I remember picking the Urdu version of “Perceptions” a long while back and reluctantly giving up on it because the language was too hard to understand for me. I had heard a great deal about this book and when I found out that “Tanqeehat” (The name of the original book in Urdu) was available in English, I immediately knew this was going to be next read.
As usual Maulana Maududi’s brilliance shines through the ideas that he has presented in this book. Islam and Muslims are perpetually news items in the media. They are seen as homogenous outgroups, embroiled in conflict, violent and political fanatics. And then there are intra-community challenges that don’t get enough attention in a veneer of unity that we present.
There are two types of Muslims: those don’t give a dime to whatever is happening around them, as long as they have food on the table, and then those who take the issues of Muslim Ummah very seriously. Thinking about solutions to these problems is a very daunting task in itself. Many misdiagnose the problem, let alone providing any cure. There are very few books that not only address the challenges of the current times but also provide a solution and that’s what gives this book a feeling of being ahead of its time.
The author begins the book with the biggest problem of Muslims – dual slavery i.e. mental and political slavery of the West. Their minds and bodies are overwhelmed by the idea that true is what the West considers to be true and wrong is what has been declared wrong by their masters. This book consists of his essays which he wrote at different occasions in Tarjumanul Qur’an across a span of few years, on the problems which arose as a result of the conflict between Islam and Western culture. The author draws his main point of contention out quickly by the end of the introduction, which is that whatever is potentially present in Islam has to be put into action swiftly. It is precisely these deep insights shared generously throughout the book that I found to be the most powerful. The essays deal with the misunderstood concepts of Islam by Muslims, the overwhelming influence of West on their lives, criticism on their short comings and refinement of truths intermixed with misunderstandings and lies. Each essay/discourse is separate and complete in itself.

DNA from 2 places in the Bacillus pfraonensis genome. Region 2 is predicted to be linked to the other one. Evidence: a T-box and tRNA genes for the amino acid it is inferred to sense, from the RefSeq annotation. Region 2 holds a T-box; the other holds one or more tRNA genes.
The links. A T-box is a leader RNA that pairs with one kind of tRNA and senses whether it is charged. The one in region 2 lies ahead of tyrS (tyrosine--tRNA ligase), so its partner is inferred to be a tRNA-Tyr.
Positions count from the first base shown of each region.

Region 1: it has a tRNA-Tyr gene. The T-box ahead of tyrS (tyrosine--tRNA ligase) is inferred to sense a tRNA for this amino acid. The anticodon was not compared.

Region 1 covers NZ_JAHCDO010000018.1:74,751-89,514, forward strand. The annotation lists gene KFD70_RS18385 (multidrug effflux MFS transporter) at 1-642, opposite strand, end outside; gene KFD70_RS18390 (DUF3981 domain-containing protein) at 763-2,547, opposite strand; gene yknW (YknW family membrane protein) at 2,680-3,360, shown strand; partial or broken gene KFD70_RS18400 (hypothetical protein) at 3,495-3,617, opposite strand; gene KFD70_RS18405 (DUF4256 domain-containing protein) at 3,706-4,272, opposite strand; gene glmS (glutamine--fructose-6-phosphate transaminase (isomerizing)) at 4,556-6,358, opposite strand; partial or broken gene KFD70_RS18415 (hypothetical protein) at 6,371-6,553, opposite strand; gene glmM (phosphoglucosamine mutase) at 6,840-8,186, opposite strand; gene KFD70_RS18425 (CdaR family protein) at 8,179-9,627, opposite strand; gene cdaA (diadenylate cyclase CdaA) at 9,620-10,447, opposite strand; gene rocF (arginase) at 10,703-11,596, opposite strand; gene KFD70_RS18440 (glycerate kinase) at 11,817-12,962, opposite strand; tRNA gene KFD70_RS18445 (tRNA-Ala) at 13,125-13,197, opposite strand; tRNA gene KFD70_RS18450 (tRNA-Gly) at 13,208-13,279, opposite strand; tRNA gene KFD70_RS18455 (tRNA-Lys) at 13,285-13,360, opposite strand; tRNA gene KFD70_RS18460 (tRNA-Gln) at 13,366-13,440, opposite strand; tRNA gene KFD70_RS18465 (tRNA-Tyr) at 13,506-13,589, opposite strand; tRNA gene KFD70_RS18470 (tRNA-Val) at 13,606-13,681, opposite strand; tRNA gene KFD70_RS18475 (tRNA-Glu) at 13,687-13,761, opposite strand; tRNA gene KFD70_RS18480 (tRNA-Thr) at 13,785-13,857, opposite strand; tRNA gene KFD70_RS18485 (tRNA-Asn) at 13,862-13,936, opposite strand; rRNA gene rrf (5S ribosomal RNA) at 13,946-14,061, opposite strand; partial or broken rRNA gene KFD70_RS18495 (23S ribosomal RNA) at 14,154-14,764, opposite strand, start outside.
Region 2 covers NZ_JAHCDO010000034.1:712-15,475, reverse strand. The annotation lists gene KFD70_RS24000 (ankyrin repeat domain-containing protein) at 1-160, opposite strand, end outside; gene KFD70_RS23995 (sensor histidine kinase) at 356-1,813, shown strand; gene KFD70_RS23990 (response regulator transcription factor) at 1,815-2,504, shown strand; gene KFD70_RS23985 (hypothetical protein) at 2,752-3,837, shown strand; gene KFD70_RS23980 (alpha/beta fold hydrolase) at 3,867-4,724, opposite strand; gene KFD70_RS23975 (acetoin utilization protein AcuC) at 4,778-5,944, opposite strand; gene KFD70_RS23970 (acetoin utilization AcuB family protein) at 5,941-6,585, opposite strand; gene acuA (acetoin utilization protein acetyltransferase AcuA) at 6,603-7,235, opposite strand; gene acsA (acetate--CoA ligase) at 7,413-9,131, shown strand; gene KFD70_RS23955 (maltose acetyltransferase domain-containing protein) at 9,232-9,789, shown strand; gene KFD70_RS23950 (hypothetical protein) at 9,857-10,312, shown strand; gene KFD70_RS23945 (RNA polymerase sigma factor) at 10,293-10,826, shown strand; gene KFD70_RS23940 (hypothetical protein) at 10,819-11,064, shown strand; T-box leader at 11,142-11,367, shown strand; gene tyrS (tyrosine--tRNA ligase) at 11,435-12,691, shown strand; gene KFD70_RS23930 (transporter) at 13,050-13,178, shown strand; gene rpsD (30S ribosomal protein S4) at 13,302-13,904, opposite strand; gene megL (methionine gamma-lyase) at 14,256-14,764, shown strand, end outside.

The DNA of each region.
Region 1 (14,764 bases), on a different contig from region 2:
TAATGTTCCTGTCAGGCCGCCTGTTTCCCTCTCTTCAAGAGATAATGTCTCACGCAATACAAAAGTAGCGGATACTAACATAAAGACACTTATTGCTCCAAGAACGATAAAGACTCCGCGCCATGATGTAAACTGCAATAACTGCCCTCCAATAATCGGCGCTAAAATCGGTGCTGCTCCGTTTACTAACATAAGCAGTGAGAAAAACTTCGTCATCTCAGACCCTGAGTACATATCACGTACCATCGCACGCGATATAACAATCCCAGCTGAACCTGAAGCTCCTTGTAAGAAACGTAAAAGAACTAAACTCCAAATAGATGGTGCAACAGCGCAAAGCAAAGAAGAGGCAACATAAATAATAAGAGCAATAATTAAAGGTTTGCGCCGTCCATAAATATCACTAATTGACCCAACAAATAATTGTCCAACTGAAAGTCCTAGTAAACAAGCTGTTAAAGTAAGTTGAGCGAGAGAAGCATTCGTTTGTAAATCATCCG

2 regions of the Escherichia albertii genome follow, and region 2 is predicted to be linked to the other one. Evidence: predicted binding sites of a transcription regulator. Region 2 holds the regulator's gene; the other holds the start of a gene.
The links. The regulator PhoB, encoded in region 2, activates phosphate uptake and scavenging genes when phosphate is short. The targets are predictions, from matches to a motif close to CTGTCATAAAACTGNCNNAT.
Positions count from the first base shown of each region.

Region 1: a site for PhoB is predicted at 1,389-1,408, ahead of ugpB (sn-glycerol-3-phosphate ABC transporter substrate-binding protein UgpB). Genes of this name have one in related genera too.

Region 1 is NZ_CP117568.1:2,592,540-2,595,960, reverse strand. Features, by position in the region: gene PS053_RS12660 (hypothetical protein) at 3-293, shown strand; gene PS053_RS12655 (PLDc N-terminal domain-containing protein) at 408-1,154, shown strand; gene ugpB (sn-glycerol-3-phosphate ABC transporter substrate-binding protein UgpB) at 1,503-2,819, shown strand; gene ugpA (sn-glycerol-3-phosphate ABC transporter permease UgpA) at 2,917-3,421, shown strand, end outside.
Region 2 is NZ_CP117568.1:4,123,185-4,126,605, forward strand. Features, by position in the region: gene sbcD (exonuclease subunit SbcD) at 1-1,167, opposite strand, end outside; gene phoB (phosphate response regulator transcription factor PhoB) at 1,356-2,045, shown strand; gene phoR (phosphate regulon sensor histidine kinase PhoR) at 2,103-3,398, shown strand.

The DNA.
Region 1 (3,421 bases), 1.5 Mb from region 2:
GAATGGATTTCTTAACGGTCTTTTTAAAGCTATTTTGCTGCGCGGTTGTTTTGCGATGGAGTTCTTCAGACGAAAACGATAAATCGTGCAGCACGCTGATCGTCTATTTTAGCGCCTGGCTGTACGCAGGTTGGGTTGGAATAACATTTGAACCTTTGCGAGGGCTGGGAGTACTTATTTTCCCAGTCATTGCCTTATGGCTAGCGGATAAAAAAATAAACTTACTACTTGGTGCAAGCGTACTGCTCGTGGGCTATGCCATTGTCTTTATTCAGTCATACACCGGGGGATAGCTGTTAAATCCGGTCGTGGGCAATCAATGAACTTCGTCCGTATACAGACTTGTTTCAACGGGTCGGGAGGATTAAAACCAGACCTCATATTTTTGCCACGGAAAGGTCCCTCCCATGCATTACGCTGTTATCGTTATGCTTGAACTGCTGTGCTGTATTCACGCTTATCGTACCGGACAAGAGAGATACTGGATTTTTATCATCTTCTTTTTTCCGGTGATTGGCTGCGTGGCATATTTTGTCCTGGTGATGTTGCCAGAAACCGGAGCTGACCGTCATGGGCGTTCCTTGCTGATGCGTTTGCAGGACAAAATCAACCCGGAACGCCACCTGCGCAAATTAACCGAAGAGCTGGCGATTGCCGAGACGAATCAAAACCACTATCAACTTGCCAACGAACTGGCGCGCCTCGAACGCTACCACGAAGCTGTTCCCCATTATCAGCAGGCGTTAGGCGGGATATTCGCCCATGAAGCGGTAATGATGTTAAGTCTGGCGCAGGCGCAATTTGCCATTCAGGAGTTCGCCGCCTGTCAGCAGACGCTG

However, a subtle and purposeful connection links them quite well into a book. With a total of 20 essays, this book can be the best guide to anyone who is having a grieving heart due to the global crisis that the Ummah is battling through and is genuinely looking for hope and reforming its condition. I personally benefitted a great deal from the second half of the book, regarding the reconstruction of the Ummah in the right way. The author provides an excellent overview of the causes of collective destruction and the tools to quell the crisis. He has also successfully brought attention to the flaws in the current educational policies of Muslim institutions and has put forward a compelling case of reforming them, and in my view that is perhaps his strongest chapter in the book. As a final note, this is one of those books that pushes you out of your comfort zone and provides fodder to think. It demands muscular, intellectual and spiritual labour from you.